Visa has explained what led to a significant system outage in Europe at the beginning of the month, after the UK’s Treasury Committee asked the company to detail what happened.
The company’s European head Charlotte Hogg offered “unreserved” apologies for the outage, but said that during the disruption 91 percent of UK cardholders’ transactions were processed normally. However, despite that claim, during the outage a number of retailers stopped processing card transactions and moved to a temporary cash-only model.
More money, more problems
Visa operates two active-active redundant data centers in the UK, each of which is meant to be able to independently handle 100 percent of the transactions for Visa in Europe.
“The centers communicate with each other through messages regarding the system status, in order to remain synchronized. Each center has built into it multiple forms of backup in equipment and controls. Specifically relevant to this incident, each data center includes two core switches (a piece of hardware that directs transactions for processing) - a primary switch and a secondary switch,” Hogg said in a letter to the Treasury Committee.
“If the primary switch fails, in normal operation the backup switch would take over. In this instance, a component within a switch in our primary data center suffered a very rare partial failure which prevented the backup switch from activating. As a result, it took far longer than it normally would to isolate the system at the primary data center; in the interim, the malfunctioning system at the primary data center continued to try to synchronize messages with the secondary site. This created a backlog of messages at the secondary data center, which, in turn, slowed down that site’s ability to process incoming transactions.”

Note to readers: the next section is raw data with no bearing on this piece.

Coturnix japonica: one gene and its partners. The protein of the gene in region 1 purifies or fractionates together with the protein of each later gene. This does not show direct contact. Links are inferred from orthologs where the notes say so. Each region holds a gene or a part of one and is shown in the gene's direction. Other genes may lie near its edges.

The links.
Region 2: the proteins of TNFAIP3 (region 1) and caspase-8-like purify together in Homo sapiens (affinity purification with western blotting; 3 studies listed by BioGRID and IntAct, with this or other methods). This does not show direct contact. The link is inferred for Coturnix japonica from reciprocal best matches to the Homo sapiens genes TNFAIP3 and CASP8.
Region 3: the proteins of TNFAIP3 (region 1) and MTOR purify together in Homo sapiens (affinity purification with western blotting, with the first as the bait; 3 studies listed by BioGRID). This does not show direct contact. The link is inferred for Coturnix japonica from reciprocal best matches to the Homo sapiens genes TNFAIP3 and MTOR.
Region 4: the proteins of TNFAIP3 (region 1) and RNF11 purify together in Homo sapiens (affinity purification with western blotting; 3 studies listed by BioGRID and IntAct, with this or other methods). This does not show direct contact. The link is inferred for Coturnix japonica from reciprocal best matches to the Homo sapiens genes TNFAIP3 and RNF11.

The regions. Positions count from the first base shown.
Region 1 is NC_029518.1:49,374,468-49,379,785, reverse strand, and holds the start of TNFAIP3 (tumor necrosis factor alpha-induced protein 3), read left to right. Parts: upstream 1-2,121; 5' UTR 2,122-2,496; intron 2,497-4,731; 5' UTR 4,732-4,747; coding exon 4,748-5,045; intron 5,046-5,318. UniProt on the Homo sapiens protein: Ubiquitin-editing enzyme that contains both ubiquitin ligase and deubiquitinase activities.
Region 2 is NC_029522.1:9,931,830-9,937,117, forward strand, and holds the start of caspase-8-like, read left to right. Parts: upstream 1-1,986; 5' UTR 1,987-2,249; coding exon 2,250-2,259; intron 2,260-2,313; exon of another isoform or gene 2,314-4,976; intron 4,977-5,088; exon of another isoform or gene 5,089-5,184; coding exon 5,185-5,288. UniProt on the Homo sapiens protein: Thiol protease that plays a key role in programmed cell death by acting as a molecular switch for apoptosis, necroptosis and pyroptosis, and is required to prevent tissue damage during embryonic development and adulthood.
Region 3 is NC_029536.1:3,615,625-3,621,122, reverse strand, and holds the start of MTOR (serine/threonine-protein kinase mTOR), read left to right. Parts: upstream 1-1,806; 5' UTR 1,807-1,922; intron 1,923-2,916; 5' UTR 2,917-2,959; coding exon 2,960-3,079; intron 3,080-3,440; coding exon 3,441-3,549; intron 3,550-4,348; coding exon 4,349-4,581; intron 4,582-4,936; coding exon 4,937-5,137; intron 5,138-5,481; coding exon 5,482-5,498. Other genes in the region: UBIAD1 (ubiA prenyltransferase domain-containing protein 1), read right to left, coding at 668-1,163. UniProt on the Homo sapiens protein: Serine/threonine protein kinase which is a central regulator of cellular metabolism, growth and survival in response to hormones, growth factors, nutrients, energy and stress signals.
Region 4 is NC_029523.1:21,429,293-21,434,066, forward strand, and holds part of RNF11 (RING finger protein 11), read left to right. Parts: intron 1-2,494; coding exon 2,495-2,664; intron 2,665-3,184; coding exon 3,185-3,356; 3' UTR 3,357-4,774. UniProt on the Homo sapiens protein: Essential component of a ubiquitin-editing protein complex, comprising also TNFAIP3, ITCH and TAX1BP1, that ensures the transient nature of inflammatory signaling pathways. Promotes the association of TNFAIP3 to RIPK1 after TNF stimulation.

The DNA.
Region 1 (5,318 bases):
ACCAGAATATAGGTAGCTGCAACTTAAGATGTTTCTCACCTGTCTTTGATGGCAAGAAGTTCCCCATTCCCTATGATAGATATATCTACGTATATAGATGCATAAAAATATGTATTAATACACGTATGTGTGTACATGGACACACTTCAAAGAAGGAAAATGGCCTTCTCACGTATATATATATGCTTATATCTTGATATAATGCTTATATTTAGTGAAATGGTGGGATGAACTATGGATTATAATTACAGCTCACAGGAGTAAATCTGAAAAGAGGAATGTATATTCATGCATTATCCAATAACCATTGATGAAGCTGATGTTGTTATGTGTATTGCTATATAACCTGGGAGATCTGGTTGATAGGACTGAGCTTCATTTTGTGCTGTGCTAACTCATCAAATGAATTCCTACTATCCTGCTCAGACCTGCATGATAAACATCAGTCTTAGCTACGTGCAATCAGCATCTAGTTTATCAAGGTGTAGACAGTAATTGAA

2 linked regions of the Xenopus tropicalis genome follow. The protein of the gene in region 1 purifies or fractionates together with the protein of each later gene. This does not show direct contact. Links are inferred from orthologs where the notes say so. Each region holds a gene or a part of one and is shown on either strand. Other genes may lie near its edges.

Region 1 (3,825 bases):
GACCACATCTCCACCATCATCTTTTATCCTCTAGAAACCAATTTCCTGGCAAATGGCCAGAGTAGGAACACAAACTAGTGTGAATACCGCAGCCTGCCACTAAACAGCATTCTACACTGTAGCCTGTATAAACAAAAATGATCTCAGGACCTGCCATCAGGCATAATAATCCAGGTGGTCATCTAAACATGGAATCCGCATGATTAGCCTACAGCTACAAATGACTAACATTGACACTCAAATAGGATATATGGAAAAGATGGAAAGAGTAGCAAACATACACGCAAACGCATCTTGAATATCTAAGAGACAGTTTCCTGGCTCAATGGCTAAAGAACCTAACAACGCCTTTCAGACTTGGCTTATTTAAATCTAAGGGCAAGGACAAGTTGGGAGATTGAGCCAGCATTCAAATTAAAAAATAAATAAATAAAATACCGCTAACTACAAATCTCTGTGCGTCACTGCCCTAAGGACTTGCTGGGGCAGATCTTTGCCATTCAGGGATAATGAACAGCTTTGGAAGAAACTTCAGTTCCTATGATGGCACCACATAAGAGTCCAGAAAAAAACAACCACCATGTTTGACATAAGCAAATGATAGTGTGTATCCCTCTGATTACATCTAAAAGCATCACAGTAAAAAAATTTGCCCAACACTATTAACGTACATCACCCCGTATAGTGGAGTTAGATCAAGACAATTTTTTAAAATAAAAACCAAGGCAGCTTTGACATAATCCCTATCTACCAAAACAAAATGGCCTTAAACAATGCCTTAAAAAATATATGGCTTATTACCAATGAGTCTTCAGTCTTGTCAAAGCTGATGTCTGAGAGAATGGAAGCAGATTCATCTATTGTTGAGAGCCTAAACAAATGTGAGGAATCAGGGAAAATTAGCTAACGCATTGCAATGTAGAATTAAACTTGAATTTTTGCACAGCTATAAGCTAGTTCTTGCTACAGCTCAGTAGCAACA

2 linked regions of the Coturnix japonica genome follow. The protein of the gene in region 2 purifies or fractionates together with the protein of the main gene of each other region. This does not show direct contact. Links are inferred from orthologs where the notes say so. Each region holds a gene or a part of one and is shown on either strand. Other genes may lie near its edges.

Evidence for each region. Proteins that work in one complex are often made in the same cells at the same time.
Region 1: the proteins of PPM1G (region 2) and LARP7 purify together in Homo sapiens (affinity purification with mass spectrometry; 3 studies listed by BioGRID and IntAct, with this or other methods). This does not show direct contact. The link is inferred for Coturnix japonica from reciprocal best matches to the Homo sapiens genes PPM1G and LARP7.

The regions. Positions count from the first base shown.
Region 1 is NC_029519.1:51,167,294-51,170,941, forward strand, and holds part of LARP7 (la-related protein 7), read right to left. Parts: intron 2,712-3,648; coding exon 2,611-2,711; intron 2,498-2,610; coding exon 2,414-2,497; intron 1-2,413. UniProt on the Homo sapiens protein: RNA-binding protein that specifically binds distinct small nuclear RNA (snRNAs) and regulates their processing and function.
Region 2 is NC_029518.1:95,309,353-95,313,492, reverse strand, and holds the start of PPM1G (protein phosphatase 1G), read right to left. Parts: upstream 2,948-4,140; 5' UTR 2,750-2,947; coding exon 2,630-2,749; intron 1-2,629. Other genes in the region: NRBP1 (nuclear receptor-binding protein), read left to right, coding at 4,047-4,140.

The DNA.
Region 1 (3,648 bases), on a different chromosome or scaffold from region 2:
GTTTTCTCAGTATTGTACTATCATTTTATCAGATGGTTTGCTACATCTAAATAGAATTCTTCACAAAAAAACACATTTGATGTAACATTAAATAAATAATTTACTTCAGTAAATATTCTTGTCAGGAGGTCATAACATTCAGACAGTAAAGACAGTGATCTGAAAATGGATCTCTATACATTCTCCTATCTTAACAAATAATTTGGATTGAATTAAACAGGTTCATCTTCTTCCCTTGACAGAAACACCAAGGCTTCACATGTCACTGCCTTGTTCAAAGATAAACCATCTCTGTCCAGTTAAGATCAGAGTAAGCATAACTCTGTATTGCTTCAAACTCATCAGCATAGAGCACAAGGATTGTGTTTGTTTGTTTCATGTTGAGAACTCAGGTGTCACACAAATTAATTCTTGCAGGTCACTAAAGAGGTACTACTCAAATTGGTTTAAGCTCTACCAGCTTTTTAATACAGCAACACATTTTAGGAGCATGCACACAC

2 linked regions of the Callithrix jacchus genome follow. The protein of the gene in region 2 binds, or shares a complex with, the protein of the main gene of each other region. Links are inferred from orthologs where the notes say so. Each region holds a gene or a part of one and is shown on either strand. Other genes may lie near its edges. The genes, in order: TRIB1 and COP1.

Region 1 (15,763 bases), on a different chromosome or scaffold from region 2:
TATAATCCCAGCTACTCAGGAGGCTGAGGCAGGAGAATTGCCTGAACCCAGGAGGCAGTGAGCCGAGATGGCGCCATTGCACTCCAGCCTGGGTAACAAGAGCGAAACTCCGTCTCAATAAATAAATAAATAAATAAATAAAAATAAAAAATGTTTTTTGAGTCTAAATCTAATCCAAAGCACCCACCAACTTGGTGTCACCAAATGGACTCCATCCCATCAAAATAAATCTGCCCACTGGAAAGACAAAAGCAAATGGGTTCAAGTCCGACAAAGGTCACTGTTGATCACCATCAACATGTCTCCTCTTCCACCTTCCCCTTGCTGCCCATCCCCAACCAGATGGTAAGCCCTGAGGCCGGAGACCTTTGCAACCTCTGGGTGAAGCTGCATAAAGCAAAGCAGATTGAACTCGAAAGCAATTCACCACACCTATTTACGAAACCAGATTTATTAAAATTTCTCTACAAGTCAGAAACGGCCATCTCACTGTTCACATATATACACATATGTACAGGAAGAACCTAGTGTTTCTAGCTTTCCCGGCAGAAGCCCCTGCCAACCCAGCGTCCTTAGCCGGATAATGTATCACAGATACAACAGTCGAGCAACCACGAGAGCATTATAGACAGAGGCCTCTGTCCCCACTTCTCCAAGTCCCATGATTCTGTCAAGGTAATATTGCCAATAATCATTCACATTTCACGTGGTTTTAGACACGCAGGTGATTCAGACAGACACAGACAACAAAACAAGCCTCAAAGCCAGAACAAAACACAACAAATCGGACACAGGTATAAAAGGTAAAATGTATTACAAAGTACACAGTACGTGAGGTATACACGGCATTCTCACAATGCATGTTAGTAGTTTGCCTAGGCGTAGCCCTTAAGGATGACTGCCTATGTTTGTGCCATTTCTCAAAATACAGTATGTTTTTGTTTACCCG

Hogg added that Visa ”do not yet understand precisely why the switch failed at the time it did, but we are working with the manufacturer to conduct a forensic analysis of the switch.” She also confirmed it was not related to a cyber attack.
When the switch failed, it took some five hours to deactivate the system due to the complexity of the fault. The issue caused two periods of peak disruption, one lasting 10 minutes, another 50 minutes, where the failure rate was 35 percent. Over the course of 10 hours, around 5.2 million transactions failed to process.
Visa has turned to international accountancy firm EY to review the incident. By the end of the year, it expects to transition to its global VisaNet system which “is based on a different technical architecture from the European system, has multiple data centers, and serves multiple geographies. VisaNet has four active-active images that work in tandem, and has significantly more capacity and scale compared to the European system.”
Hogg claims that VisaNet “can isolate and remove a failing component with one command, taking mere minutes to remove the malfunctioning component from the processing environment.”
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